Interleukin-10–mediated regulatory T-cell responses to epitopes on a human red blood cell autoantigen

Andrew M. Hall, Frank J. Ward, Mark A. Vickers, Lisa-Marie Stott, Stanislaw J. Urbaniak and Robert N. Barker


Regulatory T cells have been shown to control animal models of immune-mediated pathology by inhibitory cytokine production, but little is known about such cells in human disease. Here we characterize regulatory T-cell responses specific for a human red blood cell autoantigen in patients with warm-type autoimmune hemolytic anemia. Peripheral blood mononuclear cells from patients with autoimmune hemolytic anemia were found either to proliferate and produce interferon-γ or to secrete the regulatory cytokine interleukin 10 when stimulated in vitro with a major red blood cell autoantigen, the RhD protein. Flow cytometric analysis confirmed that the majority of the responding cells were of the CD4+phenotype. Serial results from individual patients demonstrated that this bias toward proliferative or interleukin-10 responses was unstable over time and could reverse in subsequent samples. Epitope mapping studies identified peptides from the sequence of the autoantigen that preferentially induced interleukin-10 production, rather than proliferation, and demonstrated that many contain naturally processed epitopes. Responses to such peptides suppressed T-cell proliferation against the RhD protein, an inhibition that was mediated largely by interleukin 10 and dependent on cytotonic T lymphocyte–associated antigen (CTLA-4) costimulation. Antigenic peptides with the ability to stimulate specific regulatory cells may represent a new class of therapeutic agents for immune-mediated disease.


Current treatments for patients with autoimmune diseases rely on inducing generalized immunosuppression and are associated with serious side effects. The rational design of more specific, effective approaches will depend on a better understanding of the responses to the relevant autoantigens, which are poorly characterized in most human autoimmune diseases.

Autoantigen-specific CD4+ helper T (Th) cells are pivotal in the development of animal models of autoimmunity and therefore provide a target for novel forms of immunotherapy.1 2 Th cell clones can be classified into different functional types on the basis of the cytokines they secrete,3 and it has become clear that the pathogenicity of autoimmune responses can be determined by mutual antagonism between these helper subpopulations.1 2 Initially, attention focused on Th1 and Th2 cells, which produce interferon-γ (IFN-γ) and interleukin 4 (IL-4), respectively.3 Many models of autoimmune disease, including those that are antibody mediated, are driven by helper responses that are strongly dominated by the Th1 subset, and inducing a corresponding Th2 bias can prevent or ameliorate the pathology.1 2 However, in experimental animals, further, T-regulatory (Tr) cell subpopulations with important roles in immunoregulation and tolerance have now been defined.4-6In particular, production of the Tr1 cytokine IL-10 can protect rodents against a wide range of immune-mediated diseases, including autoimmune diabetes,7 8 experimental encephalomyelitis,9-11 and colitis,12 while Th3 cell secretion of transforming growth factor-β (TGF-β) prevents spontaneous autoimmunity13 and mediates some forms of oral tolerance.14 Regulatory subpopulations characterized by CD25 expression also have been isolated from rodents5 6and, more recently, from human peripheral blood, but in most reports the suppressive effects of these cells are nonspecific and not dependent on cytokine production.5 6 15-18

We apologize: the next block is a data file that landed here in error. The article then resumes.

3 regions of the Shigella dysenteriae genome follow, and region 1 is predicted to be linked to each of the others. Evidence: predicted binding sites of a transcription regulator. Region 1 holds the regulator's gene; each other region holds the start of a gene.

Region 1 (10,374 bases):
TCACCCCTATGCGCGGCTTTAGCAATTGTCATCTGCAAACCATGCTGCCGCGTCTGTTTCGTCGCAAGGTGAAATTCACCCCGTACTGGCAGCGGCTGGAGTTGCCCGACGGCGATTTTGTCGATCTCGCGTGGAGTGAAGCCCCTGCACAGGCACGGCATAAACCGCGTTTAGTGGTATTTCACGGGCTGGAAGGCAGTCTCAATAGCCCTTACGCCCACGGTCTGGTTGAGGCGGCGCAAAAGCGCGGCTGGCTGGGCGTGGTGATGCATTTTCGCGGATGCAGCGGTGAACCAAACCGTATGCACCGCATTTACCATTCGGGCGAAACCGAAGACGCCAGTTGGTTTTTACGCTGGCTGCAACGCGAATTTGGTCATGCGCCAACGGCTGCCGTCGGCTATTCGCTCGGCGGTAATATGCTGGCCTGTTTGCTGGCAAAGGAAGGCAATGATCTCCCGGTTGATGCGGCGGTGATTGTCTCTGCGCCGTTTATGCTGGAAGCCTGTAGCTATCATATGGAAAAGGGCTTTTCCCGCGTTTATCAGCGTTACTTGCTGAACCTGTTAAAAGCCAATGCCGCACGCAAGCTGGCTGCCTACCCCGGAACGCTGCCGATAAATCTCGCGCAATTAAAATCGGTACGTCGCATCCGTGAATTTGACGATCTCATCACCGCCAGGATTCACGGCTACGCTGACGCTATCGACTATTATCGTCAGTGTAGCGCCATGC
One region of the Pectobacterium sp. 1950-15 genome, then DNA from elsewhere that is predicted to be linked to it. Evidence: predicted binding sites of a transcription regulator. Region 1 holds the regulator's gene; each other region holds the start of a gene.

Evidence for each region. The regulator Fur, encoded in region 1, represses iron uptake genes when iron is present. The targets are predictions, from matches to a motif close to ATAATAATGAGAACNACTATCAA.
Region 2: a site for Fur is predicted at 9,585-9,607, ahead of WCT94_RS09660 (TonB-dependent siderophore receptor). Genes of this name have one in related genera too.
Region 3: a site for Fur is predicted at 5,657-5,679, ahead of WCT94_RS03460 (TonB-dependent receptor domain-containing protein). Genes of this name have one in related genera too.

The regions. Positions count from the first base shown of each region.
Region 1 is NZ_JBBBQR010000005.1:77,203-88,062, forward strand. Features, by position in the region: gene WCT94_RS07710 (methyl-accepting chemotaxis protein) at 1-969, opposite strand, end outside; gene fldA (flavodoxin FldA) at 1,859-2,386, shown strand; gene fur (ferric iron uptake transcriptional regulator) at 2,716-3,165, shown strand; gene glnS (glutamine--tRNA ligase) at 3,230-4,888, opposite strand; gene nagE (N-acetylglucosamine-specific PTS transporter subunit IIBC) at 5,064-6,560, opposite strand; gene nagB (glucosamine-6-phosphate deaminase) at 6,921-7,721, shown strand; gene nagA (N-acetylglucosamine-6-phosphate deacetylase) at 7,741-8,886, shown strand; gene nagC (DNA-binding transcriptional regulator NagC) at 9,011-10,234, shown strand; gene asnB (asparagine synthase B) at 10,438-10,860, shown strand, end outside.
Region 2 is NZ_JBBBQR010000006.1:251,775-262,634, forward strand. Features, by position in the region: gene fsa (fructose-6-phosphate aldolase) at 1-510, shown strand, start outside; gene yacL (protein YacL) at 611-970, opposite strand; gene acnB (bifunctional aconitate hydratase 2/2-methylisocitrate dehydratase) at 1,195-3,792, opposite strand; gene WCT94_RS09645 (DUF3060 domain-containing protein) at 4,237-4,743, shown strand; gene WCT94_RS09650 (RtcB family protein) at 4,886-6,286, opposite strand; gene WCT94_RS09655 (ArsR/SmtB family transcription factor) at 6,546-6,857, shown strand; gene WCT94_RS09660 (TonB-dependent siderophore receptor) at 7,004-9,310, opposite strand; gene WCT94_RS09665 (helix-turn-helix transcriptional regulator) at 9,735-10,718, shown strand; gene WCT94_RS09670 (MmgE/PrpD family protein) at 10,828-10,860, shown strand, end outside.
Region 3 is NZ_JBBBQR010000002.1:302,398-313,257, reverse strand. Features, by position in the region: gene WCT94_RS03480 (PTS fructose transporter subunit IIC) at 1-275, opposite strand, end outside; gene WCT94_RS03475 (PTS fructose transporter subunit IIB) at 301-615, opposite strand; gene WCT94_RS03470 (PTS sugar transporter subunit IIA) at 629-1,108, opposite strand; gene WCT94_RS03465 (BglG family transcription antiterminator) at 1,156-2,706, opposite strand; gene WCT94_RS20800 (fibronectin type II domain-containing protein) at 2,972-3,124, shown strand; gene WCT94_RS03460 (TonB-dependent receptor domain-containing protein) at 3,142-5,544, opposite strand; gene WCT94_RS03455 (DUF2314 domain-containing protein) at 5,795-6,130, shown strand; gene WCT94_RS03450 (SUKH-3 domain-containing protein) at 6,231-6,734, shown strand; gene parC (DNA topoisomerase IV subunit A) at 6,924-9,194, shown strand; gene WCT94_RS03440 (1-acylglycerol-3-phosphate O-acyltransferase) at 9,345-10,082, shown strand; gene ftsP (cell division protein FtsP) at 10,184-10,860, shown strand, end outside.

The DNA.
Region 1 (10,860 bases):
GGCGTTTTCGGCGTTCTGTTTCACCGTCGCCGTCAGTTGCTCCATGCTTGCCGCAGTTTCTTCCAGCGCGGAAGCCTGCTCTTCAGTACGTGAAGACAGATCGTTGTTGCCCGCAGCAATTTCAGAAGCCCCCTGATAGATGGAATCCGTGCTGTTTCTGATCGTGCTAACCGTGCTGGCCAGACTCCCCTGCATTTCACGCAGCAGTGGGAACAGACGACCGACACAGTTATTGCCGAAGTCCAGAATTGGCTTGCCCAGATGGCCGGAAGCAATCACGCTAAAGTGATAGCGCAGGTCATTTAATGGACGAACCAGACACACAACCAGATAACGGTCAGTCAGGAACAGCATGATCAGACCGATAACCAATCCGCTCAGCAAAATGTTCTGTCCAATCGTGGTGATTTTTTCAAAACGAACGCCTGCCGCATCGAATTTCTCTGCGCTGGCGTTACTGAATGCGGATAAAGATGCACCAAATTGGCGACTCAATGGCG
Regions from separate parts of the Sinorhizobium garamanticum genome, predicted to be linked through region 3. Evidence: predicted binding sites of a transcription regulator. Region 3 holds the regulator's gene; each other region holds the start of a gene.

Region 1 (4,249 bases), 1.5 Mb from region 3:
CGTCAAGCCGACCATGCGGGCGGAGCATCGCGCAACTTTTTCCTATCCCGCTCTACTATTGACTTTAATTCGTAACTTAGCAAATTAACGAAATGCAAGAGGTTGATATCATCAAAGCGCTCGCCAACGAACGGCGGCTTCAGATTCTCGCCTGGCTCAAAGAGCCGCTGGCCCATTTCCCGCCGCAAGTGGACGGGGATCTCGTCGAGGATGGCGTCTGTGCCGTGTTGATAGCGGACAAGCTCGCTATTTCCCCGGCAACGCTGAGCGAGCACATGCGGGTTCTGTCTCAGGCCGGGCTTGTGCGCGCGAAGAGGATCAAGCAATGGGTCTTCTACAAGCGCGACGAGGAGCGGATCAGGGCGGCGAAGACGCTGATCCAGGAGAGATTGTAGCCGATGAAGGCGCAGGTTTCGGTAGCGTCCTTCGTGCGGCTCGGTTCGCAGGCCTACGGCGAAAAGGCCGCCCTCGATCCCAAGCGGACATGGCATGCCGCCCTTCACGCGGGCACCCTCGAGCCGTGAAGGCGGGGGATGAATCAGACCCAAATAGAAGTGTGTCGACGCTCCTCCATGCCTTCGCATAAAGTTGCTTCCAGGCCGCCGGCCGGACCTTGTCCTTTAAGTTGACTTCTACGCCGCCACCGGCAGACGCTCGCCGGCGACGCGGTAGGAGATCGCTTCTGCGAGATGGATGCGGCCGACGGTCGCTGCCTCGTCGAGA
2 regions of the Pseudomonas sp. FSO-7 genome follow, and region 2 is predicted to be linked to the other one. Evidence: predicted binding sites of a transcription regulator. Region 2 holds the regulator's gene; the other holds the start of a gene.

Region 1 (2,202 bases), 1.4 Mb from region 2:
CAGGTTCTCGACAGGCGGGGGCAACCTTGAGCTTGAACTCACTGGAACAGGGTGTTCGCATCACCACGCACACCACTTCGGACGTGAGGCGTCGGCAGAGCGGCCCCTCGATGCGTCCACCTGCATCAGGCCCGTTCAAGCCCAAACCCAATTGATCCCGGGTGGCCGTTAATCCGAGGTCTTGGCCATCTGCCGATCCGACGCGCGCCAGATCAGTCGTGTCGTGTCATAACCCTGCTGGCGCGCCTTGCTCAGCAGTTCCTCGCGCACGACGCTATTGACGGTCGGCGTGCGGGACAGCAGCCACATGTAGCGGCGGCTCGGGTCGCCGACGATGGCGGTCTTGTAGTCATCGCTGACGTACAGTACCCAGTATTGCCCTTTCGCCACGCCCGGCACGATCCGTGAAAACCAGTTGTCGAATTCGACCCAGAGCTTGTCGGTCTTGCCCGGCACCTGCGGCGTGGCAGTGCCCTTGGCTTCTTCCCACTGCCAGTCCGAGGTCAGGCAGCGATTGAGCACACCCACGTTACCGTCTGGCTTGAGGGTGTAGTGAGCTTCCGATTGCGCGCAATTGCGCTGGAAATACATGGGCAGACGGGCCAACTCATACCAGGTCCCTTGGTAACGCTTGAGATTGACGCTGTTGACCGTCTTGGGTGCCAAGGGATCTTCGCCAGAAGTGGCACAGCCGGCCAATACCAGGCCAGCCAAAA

Although important to the design of future therapy,4 19the subsets of autoantigen-specific Th cells in most human autoimmune diseases have not been defined and, in particular, virtually nothing is known about secretion of the regulatory cytokines IL-10 and TGF-β. Organ-specific, antibody-mediated conditions, such as autoimmune hemolytic anemia (AIHA), in which the targets are well characterized, provide an opportunity to study Th cell responses specific for autoantigens of pathogenic relevance. In AIHA, autoantibodies bind to red blood cells (RBCs) and reduce their life span in vivo.20 The disease can be classified according to the temperature reactivity and class of the autoantibodies20: “warm” IgG antibodies are the most common, have optimal affinity at 37°C, and promote RBC destruction by splenic macrophage phagocytosis and/or complement-mediated lysis.20 In the majority of patients, warm antibodies are specific for the Rh protein complex,21 22 which also expresses important blood groups. Current therapy for warm-type AIHA is reliant on corticosteroids, often given over a long period of time, with transfusion to treat any life-threatening hemolytic crises, and other immunosuppressive drugs or splenectomy used in refractory or relapsing cases.20 Since these approaches typically control, rather than cure, the disease and can cause serious side effects, there is a pressing need to develop more effective, safer methods of specific immunotherapy.

Examples of murine AIHA are helper dependent,23-27 with the spontaneous form of the disease affecting NZB mice being mediated by a Th1-biased autoreactive response.2 28 In human AIHA, Th cells have been studied29 in disease caused by warm RBC antibodies. The Rh complex has been shown to carry autoreactive helper determinants, since Rh peptide–specific Th cells that have been activated in vivo can be detected in the peripheral blood of all patients with anti-Rh autoantibodies.29 These autoreactive T cells were identified by their ability to proliferate in vitro, but their patterns of cytokine production, and thus the contribution of different Th subpopulations to the responses, have not yet been reported. The first aim was therefore to establish whether Rh-specific Th cells secreting the respective Th1 and Th2 cytokines IFN-γ and IL-4, or the regulatory cytokines IL-10 and TGF-β1, are present in AIHA. We then mapped the fine specificity of the respective Th cells and characterized any regulatory cytokine responses. The study not only demonstrates human autoantigen–specific regulatory T cells that secrete IL-10, but also identifies the peptides that they recognize, and therefore represents an important step in understanding the pathogenesis of autoimmune diseases and in developing specific immunotherapy.